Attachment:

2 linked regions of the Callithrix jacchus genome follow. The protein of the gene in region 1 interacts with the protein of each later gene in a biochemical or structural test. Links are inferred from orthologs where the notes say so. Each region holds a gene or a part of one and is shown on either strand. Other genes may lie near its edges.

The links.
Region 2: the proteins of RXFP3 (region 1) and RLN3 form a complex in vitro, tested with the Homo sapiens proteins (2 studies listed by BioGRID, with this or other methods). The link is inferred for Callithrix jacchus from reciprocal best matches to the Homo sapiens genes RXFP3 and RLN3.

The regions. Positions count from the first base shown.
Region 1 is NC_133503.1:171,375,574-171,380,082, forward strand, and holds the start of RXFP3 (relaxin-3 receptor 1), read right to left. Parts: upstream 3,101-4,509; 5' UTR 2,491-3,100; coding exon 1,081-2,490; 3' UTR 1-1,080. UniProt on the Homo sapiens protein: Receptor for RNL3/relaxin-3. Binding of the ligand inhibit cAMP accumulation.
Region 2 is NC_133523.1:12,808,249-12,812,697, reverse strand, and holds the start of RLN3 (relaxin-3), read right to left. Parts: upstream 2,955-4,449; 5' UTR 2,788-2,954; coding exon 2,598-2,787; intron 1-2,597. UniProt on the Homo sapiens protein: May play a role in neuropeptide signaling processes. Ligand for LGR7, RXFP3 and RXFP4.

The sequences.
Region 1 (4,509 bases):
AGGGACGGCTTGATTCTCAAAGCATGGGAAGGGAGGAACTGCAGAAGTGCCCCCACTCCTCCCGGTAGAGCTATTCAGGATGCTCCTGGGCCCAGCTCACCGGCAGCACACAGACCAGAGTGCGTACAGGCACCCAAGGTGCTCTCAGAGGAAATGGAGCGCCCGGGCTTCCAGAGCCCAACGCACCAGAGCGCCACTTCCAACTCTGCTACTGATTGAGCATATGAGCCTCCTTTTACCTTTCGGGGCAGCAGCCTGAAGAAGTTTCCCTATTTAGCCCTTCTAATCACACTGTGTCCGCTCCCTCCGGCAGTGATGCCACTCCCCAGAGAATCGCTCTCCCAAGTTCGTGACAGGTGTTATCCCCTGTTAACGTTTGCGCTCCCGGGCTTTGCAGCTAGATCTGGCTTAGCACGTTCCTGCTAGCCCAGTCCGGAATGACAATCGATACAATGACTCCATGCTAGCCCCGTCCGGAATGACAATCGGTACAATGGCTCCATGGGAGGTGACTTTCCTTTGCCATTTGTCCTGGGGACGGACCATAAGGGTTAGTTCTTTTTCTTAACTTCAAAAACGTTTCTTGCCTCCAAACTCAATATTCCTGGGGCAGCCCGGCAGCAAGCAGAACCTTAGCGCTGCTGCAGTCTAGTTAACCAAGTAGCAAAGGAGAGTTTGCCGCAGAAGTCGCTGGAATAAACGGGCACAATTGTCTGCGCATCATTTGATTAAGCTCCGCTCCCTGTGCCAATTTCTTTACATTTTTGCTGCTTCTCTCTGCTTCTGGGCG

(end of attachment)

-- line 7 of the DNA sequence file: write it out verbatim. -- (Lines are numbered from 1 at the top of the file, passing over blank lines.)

The sequences.